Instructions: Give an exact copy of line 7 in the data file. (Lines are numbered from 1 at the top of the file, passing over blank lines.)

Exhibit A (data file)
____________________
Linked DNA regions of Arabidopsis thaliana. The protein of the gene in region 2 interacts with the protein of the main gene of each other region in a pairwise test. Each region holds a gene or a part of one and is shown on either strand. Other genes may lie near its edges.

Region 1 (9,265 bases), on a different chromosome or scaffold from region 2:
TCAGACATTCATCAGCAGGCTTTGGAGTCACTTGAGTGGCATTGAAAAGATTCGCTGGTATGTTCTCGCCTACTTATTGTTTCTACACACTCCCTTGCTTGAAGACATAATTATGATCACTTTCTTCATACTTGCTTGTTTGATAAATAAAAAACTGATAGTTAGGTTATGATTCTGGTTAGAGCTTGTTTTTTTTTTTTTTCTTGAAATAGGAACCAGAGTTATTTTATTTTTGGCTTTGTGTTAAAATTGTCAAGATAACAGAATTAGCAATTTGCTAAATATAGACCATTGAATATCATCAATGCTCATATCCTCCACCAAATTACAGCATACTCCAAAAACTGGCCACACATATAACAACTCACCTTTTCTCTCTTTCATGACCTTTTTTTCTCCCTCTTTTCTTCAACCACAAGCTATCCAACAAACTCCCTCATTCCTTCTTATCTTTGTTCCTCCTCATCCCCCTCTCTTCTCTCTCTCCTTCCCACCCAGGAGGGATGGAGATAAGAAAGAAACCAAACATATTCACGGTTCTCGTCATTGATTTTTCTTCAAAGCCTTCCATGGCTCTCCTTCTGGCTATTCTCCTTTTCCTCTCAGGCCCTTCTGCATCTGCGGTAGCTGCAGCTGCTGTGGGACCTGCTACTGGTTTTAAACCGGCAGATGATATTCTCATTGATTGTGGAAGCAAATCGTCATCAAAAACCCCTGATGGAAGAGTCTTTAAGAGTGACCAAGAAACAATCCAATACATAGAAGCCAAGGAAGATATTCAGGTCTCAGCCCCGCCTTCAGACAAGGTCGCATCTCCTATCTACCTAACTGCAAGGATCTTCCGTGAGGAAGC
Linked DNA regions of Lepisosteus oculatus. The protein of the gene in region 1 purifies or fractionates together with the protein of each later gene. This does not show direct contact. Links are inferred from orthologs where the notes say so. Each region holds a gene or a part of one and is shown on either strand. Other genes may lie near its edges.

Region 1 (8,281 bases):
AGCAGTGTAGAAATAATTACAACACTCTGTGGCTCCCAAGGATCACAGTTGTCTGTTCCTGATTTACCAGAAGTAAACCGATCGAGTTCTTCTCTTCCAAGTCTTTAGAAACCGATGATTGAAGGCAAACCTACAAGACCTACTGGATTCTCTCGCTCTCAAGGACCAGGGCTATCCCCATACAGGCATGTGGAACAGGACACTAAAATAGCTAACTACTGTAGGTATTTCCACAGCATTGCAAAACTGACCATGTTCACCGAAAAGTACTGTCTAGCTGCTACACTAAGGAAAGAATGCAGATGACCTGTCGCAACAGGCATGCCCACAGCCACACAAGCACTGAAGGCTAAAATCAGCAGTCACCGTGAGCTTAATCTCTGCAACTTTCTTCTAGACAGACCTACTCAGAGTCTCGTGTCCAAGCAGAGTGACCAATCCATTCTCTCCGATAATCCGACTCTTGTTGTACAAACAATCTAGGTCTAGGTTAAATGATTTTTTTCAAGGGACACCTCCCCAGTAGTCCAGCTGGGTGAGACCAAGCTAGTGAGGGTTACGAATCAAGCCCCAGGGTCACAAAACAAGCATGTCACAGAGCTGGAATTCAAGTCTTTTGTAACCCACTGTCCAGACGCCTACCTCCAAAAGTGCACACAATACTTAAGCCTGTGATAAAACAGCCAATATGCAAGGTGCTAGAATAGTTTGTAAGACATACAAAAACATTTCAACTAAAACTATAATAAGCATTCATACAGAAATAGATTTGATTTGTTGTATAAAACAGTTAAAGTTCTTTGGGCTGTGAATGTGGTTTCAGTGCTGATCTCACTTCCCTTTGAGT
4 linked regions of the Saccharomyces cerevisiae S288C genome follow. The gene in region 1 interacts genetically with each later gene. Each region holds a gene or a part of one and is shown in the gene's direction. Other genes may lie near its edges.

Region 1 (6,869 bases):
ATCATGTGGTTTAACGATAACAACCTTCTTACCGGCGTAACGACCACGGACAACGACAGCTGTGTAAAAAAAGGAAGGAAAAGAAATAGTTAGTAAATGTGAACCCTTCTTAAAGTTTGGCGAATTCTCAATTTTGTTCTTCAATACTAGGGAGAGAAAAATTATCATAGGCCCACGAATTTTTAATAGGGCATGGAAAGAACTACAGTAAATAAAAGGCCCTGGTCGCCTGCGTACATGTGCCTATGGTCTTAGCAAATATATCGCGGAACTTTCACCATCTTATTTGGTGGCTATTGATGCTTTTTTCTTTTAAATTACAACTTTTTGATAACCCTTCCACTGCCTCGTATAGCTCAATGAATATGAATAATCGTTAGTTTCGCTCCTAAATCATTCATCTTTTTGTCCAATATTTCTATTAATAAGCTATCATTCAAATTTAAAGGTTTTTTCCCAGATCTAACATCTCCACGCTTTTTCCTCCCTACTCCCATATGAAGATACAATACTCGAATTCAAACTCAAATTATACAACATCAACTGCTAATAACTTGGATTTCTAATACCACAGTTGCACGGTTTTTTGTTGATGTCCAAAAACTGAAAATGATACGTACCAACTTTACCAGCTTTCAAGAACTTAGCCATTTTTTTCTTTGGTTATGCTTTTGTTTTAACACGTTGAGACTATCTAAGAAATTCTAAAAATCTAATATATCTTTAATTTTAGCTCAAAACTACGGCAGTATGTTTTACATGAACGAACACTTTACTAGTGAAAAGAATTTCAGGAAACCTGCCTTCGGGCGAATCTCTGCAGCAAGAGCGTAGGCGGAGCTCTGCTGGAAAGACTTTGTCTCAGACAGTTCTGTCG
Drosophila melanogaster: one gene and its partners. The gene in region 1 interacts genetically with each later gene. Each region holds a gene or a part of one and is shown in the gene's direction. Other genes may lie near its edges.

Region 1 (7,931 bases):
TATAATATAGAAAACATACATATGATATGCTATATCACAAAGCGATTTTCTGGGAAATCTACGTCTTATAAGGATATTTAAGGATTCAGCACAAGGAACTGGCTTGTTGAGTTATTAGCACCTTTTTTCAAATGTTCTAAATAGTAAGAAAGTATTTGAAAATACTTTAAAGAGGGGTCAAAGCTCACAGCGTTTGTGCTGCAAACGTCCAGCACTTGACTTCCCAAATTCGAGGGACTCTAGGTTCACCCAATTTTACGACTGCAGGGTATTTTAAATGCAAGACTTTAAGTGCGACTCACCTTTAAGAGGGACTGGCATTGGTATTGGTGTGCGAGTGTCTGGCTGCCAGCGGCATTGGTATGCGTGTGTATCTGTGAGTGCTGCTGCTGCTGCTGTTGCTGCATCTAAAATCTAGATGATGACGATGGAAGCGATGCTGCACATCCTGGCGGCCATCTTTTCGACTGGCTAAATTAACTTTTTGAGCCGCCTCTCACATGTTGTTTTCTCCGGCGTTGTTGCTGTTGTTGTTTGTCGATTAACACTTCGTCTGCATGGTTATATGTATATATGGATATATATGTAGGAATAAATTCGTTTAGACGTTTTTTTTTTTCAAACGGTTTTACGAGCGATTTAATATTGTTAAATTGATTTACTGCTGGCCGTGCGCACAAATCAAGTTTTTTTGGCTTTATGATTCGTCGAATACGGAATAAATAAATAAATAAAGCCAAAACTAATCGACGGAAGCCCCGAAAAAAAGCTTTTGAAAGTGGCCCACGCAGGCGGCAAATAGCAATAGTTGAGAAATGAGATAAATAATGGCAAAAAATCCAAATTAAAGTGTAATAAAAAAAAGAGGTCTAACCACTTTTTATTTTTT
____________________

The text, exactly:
4 linked regions of the Saccharomyces cerevisiae S288C genome follow. The gene in region 1 interacts genetically with each later gene. Each region holds a gene or a part of one and is shown in the gene's direction. Other genes may lie near its edges.